Seeing to present art history to a variety of learners, Art History Unstuffed presents the Soundbytes in Modern Art podcast. These episodes are available as single units or can be found as a virtual book on iBooks, free of charge under the title Art History Unstuffed: The Podcasts.
This twenty-seven episode series of five minute videos span Western art history, from the Caves to Romanticism. Produced for and with the assistance of Otis College of Art and Design, these can be used by students and teachers as introductory, supplementary or review material. Each video is written,narrated and produced by Dr. Jeanne S. M. Willette, reinforced with written text and richly illustrated with many images.
“ Art is not what you see, but what you make others see”
The Construction of a Discourse, 1910-1914
The Writing of Cubism posits that when the art critical writings on Cubism are re-read within their original intellectual and political context, it becomes clear that the historical coincidence of the conception of Cubism on the eve of the Great War had an impact upon the verbal configuration of this new movement that was equal to, if not outweighing, the stylistic innovations and artistic experiments of the artists.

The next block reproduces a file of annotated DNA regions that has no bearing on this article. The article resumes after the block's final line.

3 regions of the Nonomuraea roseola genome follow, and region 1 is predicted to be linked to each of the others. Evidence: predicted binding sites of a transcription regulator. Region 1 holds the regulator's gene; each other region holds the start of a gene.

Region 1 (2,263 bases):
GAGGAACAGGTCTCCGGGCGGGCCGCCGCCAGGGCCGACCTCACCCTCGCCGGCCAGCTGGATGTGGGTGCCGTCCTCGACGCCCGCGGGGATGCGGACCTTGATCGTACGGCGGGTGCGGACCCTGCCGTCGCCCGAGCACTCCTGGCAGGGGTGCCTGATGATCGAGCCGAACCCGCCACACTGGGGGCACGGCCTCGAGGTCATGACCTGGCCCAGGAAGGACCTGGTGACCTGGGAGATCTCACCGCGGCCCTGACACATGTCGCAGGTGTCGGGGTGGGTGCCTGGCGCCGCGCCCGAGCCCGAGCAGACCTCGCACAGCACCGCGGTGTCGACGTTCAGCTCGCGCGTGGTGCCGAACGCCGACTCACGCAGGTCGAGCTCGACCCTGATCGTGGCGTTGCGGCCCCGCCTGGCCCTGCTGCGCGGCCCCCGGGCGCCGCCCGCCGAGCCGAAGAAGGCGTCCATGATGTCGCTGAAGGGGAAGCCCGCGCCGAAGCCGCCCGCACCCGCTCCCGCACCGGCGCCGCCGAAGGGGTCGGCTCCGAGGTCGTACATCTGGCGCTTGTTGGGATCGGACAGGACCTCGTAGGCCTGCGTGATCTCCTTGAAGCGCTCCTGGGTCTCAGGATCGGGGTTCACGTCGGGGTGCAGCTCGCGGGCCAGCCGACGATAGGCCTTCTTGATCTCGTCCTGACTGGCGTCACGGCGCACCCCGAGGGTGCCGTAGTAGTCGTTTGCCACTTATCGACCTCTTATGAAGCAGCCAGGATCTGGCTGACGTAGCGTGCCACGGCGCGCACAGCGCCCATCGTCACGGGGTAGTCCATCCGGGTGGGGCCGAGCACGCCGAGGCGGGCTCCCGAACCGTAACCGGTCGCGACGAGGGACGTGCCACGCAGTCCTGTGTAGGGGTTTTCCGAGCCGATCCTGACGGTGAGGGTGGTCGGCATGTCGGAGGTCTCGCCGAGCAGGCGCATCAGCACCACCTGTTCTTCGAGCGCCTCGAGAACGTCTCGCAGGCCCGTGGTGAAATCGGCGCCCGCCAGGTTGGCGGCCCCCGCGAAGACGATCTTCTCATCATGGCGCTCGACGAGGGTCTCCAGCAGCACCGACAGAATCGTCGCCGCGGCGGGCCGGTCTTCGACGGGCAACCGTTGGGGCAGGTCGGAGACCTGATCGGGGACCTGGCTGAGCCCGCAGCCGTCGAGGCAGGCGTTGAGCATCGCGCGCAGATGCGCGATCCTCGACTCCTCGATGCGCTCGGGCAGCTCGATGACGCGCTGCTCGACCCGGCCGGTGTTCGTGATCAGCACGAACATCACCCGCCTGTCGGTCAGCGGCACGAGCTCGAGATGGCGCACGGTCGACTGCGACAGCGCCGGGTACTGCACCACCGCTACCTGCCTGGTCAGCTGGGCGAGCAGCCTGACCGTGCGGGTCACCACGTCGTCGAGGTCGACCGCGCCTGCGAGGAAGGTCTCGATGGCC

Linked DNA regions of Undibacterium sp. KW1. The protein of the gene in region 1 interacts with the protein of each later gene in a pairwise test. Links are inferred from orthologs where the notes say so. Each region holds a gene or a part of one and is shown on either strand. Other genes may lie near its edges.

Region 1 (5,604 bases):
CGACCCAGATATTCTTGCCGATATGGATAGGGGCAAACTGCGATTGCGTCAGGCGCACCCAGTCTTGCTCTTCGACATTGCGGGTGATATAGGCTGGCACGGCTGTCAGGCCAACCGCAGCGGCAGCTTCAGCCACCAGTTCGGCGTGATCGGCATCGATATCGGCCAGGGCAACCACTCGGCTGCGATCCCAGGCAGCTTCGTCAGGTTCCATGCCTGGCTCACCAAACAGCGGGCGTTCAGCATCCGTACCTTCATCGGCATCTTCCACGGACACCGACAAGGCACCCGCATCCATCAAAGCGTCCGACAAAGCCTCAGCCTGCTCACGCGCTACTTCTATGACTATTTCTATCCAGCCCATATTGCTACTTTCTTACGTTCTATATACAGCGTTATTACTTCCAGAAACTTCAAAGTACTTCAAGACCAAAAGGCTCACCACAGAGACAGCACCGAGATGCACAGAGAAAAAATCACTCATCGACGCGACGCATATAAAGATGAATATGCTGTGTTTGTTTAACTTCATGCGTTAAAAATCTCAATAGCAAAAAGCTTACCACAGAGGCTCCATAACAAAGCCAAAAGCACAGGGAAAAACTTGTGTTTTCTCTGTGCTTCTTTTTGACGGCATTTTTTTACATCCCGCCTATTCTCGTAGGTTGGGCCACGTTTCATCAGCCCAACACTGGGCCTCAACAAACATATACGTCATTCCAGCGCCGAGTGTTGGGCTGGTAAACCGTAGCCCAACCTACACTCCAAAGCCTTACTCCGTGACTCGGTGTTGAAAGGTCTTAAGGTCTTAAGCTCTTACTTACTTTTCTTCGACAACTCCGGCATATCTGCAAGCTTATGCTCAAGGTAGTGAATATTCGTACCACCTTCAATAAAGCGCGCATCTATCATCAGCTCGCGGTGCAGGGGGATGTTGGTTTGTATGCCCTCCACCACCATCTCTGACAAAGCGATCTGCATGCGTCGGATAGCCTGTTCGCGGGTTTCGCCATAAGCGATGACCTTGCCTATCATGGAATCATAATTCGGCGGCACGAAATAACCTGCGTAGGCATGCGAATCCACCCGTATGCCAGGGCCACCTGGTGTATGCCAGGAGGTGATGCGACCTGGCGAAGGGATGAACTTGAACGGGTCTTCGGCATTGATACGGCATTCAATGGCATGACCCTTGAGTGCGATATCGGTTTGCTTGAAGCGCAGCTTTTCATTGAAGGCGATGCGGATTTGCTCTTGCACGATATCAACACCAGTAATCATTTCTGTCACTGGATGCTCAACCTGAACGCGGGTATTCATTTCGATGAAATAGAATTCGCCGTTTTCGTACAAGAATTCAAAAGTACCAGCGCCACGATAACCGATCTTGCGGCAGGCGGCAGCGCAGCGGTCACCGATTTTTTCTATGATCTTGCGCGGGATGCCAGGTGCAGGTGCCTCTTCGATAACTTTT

Creating a Culture of Cyber Criticism
This book examines the possibilities of theorizing the Web, takes up current debates on digital discourse, and presents the work of the leading scholars of the Internet working in the current field of content production in Cyberspace.
Volume One: Blindness (Volume 1)
After Postmodernism, it is now time to return to an abandoned territory in search of our own blindness. What did we not see during the age of theorizing, to what were we blind? In three substantial case studies this volume, the first of three books on Postmodernism, the author closely examines some of the remains of a lost era.
With an international audience, this website and its accompanying podcasts provide the 21st version of learning about art, history, philosophy, and theory.
Seeing to present art history to a variety of learners, Art History Unstuffed presents the Soundbytes in Modern Art podcast. These episodes are available as single units or can be found as a virtual book on iBooks, free of charge under the title: Art History Unstuffed: The Podcasts. Each episode discusses a single topic at greater length than the written posts, which are about 2500 words each. Each podcast ranges from 15 to 20 minutes and is part of a series that treats an artist or a topic over an hour of listening. The episodes are, therefore, discussions at a higher level and are geared more to graduate students and to colleagues than to the beginning student.
REALISM IN EUROPE